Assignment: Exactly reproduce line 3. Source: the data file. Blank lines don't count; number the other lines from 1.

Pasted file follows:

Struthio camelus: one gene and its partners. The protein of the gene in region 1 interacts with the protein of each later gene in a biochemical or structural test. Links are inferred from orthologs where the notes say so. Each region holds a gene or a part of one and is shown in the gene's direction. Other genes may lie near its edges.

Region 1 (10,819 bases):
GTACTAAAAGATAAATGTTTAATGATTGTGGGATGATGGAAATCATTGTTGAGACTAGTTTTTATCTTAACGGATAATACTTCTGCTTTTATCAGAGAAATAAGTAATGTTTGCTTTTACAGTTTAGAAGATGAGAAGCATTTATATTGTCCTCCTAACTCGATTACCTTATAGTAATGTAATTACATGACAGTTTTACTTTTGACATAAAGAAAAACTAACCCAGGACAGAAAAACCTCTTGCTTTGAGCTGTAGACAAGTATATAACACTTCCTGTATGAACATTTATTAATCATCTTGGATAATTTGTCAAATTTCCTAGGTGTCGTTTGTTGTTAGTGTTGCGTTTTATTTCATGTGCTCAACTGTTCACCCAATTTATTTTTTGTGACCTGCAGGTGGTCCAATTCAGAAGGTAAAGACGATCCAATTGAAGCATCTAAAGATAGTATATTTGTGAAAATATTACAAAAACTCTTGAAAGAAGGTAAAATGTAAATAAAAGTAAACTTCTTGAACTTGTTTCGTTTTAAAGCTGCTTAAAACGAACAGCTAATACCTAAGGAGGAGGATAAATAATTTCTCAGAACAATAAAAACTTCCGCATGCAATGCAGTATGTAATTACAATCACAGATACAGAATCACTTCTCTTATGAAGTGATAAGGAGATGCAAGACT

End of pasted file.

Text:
GTACTAAAAGATAAATGTTTAATGATTGTGGGATGATGGAAATCATTGTTGAGACTAGTTTTTATCTTAACGGATAATACTTCTGCTTTTATCAGAGAAATAAGTAATGTTTGCTTTTACAGTTTAGAAGATGAGAAGCATTTATATTGTCCTCCTAACTCGATTACCTTATAGTAATGTAATTACATGACAGTTTTACTTTTGACATAAAGAAAAACTAACCCAGGACAGAAAAACCTCTTGCTTTGAGCTGTAGACAAGTATATAACACTTCCTGTATGAACATTTATTAATCATCTTGGATAATTTGTCAAATTTCCTAGGTGTCGTTTGTTGTTAGTGTTGCGTTTTATTTCATGTGCTCAACTGTTCACCCAATTTATTTTTTGTGACCTGCAGGTGGTCCAATTCAGAAGGTAAAGACGATCCAATTGAAGCATCTAAAGATAGTATATTTGTGAAAATATTACAAAAACTCTTGAAAGAAGGTAAAATGTAAATAAAAGTAAACTTCTTGAACTTGTTTCGTTTTAAAGCTGCTTAAAACGAACAGCTAATACCTAAGGAGGAGGATAAATAATTTCTCAGAACAATAAAAACTTCCGCATGCAATGCAGTATGTAATTACAATCACAGATACAGAATCACTTCTCTTATGAAGTGATAAGGAGATGCAAGACT